4. Spell To Write and Read:  Starting with phonics-based spelling, Spell to Write and Read weaves beginning through 12th grade spelling into a full language arts program. Rather than merely memorizing words, students are taught how to analyze the reasons behind a word’s spelling and pronunciation, giving them a strategy to learn any word they encounter (side perk is that it will undoubtedly help them win Jeopardy.) We are almost done with memorizing all the flash cards, and sometimes-like today- we wait until we get to the pool to work on this.  Because being able to cannonball after reciting Rule #2 is just way cooler. 18623558_1853711684894867_6523151618553572431_o

The last few items on our school schedule- cursive, penmanship, alphabet & reading- are a semi-orchestrated movement that’s hard to even put into words.  One might sit at the coffee table to work on a math test while one practices cursive and I help the other with the alphabet.

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Or one copies the sentence of their choice while the other reads about the Spanish Inquisition as I sit with another and read Treasure Island. 18527284_10154382598047657_2299440506994164160_o

There’s just so many variables! However,  I find it helps if I put them in different spaces with different tasks. We do try to stick to 30 minutes, and we’re almost always done with school by 10 am!

Lastly, here’s a few ways we continuously supplement our curriculum:

1.Story of the World.  These cd’s are just fantastic and are often playing in the van as we run errands, or in the background to their lego-building, or at night as they fall asleep.  Story of the World covers everything from Ancient Cultures to the Middle Ages to The Modern World. They’re wonderful for road trips, too!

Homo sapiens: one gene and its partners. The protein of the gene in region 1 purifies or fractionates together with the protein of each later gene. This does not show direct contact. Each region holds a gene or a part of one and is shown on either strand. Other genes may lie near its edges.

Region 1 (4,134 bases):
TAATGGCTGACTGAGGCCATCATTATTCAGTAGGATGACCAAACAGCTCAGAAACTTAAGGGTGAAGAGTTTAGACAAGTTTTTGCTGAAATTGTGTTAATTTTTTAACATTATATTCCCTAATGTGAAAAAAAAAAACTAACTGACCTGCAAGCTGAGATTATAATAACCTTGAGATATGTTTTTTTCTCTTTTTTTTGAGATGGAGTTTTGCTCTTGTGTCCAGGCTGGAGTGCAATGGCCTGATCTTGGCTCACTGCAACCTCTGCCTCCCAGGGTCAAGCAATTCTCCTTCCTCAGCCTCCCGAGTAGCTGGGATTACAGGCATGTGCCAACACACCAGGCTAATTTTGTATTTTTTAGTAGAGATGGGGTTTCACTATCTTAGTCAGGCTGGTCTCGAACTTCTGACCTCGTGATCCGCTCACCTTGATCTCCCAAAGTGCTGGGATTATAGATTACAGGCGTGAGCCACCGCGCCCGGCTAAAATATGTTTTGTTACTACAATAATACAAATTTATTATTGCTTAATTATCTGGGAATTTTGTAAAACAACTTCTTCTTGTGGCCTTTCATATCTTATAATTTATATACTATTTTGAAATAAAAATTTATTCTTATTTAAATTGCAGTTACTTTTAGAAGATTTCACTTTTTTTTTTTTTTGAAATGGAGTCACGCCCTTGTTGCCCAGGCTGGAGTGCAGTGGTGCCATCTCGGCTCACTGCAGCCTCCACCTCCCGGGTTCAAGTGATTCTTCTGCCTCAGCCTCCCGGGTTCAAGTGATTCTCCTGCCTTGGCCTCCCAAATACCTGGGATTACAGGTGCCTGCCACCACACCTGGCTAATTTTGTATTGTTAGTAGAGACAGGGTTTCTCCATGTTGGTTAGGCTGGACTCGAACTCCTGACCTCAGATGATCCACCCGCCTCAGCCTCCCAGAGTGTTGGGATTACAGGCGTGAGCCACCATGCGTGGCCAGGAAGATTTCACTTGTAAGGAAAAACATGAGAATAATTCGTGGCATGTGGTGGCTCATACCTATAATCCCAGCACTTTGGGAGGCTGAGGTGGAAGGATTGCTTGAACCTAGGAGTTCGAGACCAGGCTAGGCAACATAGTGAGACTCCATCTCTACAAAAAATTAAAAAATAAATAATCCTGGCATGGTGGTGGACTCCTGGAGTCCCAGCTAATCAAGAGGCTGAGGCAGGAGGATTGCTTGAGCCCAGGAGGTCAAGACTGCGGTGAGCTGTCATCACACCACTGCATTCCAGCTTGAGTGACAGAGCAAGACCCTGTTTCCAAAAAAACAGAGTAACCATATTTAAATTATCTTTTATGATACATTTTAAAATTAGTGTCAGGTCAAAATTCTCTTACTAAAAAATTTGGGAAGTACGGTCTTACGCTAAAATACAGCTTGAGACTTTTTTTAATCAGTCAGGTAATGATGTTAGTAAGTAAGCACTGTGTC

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2. Memory Cards. Classical Conversations covers Latin, English Grammar, History, Science, Math, Geography, as well as the Timeline.  And then they kick it up a notch and put all that material on these nifty laminated cards that are color-coded, water-resistant, and are easily placed on a key ring and stored in a diaper bag.  I take these everywhere and the kids are continuously reviewing all they’ve memorized.  These cards really help me take our school on the road…or the park…or the backyard…

cycle-1-memory-flashcards-33. Handwriting paper. For every day.  In every way. We have an ever-flowing supply of handwriting paper in our school nook, and it is well-used.

4. Perspective. Homeschooling can quickly feel overwhelming. It helps to remind myself that I don’t have to cover all the subjects all the time.  Lord willing, we’ve got a lot of years. And at these ages, I find that subjects pertaining to science and the arts are beautifully built into their days as they explore the world around them and ask questions. It just happens organically.  Like today, when we were given 2 bikes by a lovely friend, who’s husband happens to have a glass eye and was happy to talk about it with the kids, which led to googling all things eye-related!

So that’s how we tackle summer school.  Funny, my hope was to make this post as simple as possible, but I wonder if it sounds complicated?  Actually, I wonder if any other human’s life sounds complicated compared to the one they’re living.  I used to find myself saying things like, “I could NEVER do what so & so does!” or “I don’t know HOW she does it!” What I’m learning is that we all have our own unique approach to parenting and schooling and life.  And as you explore your flavor, I hope this post offers some fresh seasoning!